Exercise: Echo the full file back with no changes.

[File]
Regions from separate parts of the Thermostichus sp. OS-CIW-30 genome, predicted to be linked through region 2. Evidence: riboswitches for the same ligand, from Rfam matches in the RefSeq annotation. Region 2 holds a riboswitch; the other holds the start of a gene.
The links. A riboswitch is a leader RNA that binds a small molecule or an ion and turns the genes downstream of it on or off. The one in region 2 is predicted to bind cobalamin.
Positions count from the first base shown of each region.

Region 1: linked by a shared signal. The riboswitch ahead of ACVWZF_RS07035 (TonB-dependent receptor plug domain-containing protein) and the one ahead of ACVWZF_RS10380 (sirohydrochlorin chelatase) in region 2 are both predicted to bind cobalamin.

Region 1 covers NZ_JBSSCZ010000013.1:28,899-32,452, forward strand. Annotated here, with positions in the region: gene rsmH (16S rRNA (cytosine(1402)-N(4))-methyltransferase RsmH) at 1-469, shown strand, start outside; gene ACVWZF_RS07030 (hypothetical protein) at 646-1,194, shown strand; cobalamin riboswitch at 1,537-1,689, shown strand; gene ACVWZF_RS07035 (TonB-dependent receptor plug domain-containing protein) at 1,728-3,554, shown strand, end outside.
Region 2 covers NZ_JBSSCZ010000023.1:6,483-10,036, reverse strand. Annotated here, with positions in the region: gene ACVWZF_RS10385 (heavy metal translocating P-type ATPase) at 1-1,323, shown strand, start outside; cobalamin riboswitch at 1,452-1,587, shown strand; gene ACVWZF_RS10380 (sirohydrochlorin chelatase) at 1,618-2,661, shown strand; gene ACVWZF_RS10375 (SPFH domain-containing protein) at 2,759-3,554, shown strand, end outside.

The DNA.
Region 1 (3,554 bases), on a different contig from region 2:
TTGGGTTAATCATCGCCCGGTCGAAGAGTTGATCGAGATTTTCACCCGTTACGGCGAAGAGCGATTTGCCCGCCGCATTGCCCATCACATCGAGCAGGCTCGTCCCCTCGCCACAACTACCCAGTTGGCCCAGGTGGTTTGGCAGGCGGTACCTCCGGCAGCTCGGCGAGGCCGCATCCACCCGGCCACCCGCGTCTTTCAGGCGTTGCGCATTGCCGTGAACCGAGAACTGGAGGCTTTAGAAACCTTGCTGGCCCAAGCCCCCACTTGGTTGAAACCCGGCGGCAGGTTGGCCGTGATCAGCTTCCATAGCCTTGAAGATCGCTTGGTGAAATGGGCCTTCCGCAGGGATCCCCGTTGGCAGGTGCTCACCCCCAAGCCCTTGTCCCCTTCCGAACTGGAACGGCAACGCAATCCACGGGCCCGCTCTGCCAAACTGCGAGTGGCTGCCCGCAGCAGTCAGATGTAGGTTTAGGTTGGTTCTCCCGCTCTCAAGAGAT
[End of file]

Regions from separate parts of the Thermostichus sp. OS-CIW-30 genome, predicted to be linked through region 2. Evidence: riboswitches for the same ligand, from Rfam matches in the RefSeq annotation. Region 2 holds a riboswitch; the other holds the start of a gene.
The links. A riboswitch is a leader RNA that binds a small molecule or an ion and turns the genes downstream of it on or off. The one in region 2 is predicted to bind cobalamin.
Positions count from the first base shown of each region.

Region 1: linked by a shared signal. The riboswitch ahead of ACVWZF_RS07035 (TonB-dependent receptor plug domain-containing protein) and the one ahead of ACVWZF_RS10380 (sirohydrochlorin chelatase) in region 2 are both predicted to bind cobalamin.

Region 1 covers NZ_JBSSCZ010000013.1:28,899-32,452, forward strand. Annotated here, with positions in the region: gene rsmH (16S rRNA (cytosine(1402)-N(4))-methyltransferase RsmH) at 1-469, shown strand, start outside; gene ACVWZF_RS07030 (hypothetical protein) at 646-1,194, shown strand; cobalamin riboswitch at 1,537-1,689, shown strand; gene ACVWZF_RS07035 (TonB-dependent receptor plug domain-containing protein) at 1,728-3,554, shown strand, end outside.
Region 2 covers NZ_JBSSCZ010000023.1:6,483-10,036, reverse strand. Annotated here, with positions in the region: gene ACVWZF_RS10385 (heavy metal translocating P-type ATPase) at 1-1,323, shown strand, start outside; cobalamin riboswitch at 1,452-1,587, shown strand; gene ACVWZF_RS10380 (sirohydrochlorin chelatase) at 1,618-2,661, shown strand; gene ACVWZF_RS10375 (SPFH domain-containing protein) at 2,759-3,554, shown strand, end outside.

The DNA.
Region 1 (3,554 bases), on a different contig from region 2:
TTGGGTTAATCATCGCCCGGTCGAAGAGTTGATCGAGATTTTCACCCGTTACGGCGAAGAGCGATTTGCCCGCCGCATTGCCCATCACATCGAGCAGGCTCGTCCCCTCGCCACAACTACCCAGTTGGCCCAGGTGGTTTGGCAGGCGGTACCTCCGGCAGCTCGGCGAGGCCGCATCCACCCGGCCACCCGCGTCTTTCAGGCGTTGCGCATTGCCGTGAACCGAGAACTGGAGGCTTTAGAAACCTTGCTGGCCCAAGCCCCCACTTGGTTGAAACCCGGCGGCAGGTTGGCCGTGATCAGCTTCCATAGCCTTGAAGATCGCTTGGTGAAATGGGCCTTCCGCAGGGATCCCCGTTGGCAGGTGCTCACCCCCAAGCCCTTGTCCCCTTCCGAACTGGAACGGCAACGCAATCCACGGGCCCGCTCTGCCAAACTGCGAGTGGCTGCCCGCAGCAGTCAGATGTAGGTTTAGGTTGGTTCTCCCGCTCTCAAGAGAT